Initial coin offerings (ICOs), a fundraising method used by an increasing number of blockchain startups, have surged in popularity in 2017 with investment volumes growing exponentially.
More than US$4.5 billion was raised through ICOs in 2017, or nearly 20 times more than in 2016 with US$236 million. In October and November 2017 alone, US$1.838 billion was raised through ICOs, according to a report by PwC.
An ICO refers to a limited period of time in which a company or startup sells a predefined number of digital tokens to the public, typically in exchange for major cryptocurrencies like bitcoin and ether. ICOs are largely unregulated to date, and it often remains unclear whether a token represents a security, utility token or digital currency.
The new fundraising method is gradually disrupting traditional venture capital funding with new hybrid models now “en vogue” as they combine smart money and crowd support, the report says.
In a hybrid funding model, a startup receives initial funding from business angels and venture capitalists after releasing a business plan, prototype and after team validation. Then, it raises ICO funding from retail investors after releasing a proof-of-concept and assessing the potential of the idea.
ICO in Singapore and Hong Kong
Globally Switzerland, Hong Kong and Singapore are emerging as the leading ICO hubs, the report says.
In Asia, Hong Kong and Singapore are the leaders in the field, thanks to government support and local associations such as the Fintech Association of Singapore and the Singapore Fintech Association which have been contributing to their respective country’s fintech development.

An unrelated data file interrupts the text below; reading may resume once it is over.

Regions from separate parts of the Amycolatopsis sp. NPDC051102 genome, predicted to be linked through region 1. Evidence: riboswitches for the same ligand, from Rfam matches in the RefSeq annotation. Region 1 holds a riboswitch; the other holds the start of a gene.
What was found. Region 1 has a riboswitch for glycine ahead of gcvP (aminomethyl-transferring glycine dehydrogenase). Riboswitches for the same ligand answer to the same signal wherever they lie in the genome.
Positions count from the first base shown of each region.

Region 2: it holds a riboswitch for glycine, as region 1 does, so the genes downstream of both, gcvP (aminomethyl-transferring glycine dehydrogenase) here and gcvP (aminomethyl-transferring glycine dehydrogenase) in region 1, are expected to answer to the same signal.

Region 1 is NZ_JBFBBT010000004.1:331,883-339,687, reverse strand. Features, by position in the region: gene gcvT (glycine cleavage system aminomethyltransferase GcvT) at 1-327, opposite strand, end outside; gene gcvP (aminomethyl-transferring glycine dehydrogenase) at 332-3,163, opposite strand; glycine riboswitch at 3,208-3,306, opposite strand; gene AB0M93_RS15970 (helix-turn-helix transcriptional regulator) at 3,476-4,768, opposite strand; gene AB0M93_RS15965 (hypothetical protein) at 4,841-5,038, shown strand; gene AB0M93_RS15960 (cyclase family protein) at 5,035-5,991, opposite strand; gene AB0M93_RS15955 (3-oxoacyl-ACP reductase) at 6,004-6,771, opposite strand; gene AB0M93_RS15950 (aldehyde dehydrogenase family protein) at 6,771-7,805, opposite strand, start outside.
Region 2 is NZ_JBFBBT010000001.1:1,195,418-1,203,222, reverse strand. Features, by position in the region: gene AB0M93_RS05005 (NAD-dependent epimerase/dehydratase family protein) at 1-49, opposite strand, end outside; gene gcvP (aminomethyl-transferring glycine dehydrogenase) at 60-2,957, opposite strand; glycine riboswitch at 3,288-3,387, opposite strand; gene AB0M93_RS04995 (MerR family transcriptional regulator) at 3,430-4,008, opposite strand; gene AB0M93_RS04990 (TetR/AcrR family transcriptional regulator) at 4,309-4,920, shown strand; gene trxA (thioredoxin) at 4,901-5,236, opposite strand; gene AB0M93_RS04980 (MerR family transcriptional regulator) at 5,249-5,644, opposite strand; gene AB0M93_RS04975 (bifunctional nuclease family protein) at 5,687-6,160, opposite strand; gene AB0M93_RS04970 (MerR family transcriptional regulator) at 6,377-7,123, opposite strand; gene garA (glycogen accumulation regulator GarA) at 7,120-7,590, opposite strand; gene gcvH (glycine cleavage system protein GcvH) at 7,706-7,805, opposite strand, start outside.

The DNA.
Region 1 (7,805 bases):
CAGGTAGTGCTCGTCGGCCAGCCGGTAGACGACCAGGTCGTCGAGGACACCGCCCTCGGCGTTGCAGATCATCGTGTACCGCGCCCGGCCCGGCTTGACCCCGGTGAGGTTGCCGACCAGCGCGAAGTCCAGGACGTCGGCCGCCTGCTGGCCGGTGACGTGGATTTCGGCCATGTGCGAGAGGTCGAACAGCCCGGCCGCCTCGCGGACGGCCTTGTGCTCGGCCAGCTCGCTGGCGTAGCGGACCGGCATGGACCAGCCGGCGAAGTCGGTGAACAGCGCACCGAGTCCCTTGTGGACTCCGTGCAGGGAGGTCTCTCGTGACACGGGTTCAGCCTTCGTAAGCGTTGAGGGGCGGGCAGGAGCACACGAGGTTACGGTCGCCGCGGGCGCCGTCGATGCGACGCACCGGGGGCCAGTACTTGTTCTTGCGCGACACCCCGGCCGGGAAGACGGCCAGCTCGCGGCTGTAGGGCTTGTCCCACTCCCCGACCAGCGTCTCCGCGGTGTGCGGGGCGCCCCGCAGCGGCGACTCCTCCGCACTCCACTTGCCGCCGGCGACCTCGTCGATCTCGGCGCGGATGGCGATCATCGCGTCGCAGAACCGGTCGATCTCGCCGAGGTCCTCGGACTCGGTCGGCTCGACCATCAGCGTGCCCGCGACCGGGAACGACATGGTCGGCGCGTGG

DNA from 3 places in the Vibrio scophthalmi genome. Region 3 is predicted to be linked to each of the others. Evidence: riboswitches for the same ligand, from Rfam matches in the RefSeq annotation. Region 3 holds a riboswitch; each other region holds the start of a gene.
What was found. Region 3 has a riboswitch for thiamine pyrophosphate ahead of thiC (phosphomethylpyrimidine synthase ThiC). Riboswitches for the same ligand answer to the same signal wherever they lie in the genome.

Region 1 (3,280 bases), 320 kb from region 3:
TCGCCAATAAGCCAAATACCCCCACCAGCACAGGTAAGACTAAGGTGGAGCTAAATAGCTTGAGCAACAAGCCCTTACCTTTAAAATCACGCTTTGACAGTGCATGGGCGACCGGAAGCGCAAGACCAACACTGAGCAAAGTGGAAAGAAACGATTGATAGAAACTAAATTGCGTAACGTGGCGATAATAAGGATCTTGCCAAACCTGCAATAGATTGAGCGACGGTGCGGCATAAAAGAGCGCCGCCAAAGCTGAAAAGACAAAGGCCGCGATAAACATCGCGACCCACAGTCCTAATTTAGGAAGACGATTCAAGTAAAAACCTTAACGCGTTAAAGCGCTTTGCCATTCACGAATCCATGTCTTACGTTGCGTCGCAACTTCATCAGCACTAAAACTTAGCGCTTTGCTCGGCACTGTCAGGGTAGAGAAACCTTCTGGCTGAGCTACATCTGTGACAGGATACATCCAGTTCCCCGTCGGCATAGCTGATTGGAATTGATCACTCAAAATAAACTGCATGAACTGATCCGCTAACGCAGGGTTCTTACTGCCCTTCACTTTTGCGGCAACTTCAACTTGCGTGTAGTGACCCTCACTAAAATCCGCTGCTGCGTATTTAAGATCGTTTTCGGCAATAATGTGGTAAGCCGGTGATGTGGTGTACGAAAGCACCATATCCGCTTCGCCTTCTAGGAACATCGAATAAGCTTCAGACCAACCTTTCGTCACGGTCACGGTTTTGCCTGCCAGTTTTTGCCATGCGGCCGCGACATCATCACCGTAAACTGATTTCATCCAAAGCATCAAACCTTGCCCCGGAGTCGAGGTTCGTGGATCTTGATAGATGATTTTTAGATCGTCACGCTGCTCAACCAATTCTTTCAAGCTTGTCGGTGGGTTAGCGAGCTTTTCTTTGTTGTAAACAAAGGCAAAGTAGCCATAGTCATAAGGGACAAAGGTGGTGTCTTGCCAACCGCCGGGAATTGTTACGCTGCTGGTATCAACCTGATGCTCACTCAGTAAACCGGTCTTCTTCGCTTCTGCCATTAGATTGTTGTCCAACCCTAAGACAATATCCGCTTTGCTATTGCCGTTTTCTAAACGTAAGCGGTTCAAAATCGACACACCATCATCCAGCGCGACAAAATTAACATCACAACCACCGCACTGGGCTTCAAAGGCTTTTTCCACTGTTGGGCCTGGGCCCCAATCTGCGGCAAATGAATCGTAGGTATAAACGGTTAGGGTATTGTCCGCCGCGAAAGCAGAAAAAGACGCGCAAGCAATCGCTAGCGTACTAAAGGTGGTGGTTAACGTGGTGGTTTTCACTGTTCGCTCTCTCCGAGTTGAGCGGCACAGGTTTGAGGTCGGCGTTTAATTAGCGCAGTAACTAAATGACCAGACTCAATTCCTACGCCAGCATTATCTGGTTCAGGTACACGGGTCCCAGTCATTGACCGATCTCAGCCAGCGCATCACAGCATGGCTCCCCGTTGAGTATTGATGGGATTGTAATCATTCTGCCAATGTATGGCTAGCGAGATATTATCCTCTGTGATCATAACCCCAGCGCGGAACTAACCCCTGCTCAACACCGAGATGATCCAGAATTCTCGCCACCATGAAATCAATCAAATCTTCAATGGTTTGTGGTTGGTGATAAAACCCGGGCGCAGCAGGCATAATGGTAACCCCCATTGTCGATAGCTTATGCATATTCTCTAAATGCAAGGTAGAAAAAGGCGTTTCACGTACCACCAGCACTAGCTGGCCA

For instance, the Best Practices for Token Sales released in December 2017 by the Fintech Association of Hong Kong provides insights and suggested general practices for the Hong Kong fintech community on issuing digital tokens.
In Singapore, the Monetary Authority of Singapore released clarification on ICOs and token sales in August 2017 followed by a ICO guidance in November explaining when ICOs are and aren’t considered securities.
In Hong Kong, government support includes Hong Kong Science & Technology Parks, Design Incubation Programme, and Innovation and Technology Fund. There are similar government programs in Singapore in addition to funding and physical spaces such as the infamous Lattice80 and the recently launched 80RR.
While Hong Kong has yet to host a considerable ICO (> US$100M), Singapore, on the other hand, had several notable token sales in 2017 including QASH which raised US$106.4 million.
ICO in Switzerland
Undeniably, one of the major global hub for ICOs is Switzerland which managed to attract some of the largest campaigns so far, thanks to its friendly regulatory environment, political stability and its vibrant Crypto Valley ecosystem.
Amongst the 15 largest ICOs of 2017, four were hosted in Switzerland, namely Tezos, Bancor, The DAO and Status.
The globally renowned Crypto Valley ecosystem, which is home to several notable blockchain and cryptocurrencies startups and organizations including the Ethereum Foundation, Bancor, Status and Xapo, has largely contributed to thriving Swiss blockchain industry.
But most importantly, the Swiss government has committed to support fintech innovation and build a leading blockchain sector.
“Switzerland has positioned itself as a hub for blockchain related activities. This success will be maintained if Switzerland welcomes innovative and serious projects,” Mark Branson, CEO of the Swiss Financial Market Supervisory Authority (FINMA), said in an interview last year. “Our work consists in distinguishing the innovations that deserve to have a chance for success from the ones that are fraudulent.”
While Switzerland remains mostly permissive of cryptocurrencies and ICOs, its financial regulator is constantly monitoring the ICO sector.
FINMA issued guidance on ICOs in September 2017 shortly after it shut down the QUID PRO QUO Association, the provider of alleged fake cryptocurrency E-Coin.
Also the Crypto Valley association just released a code of conduct regarding ICOs in Switzerland.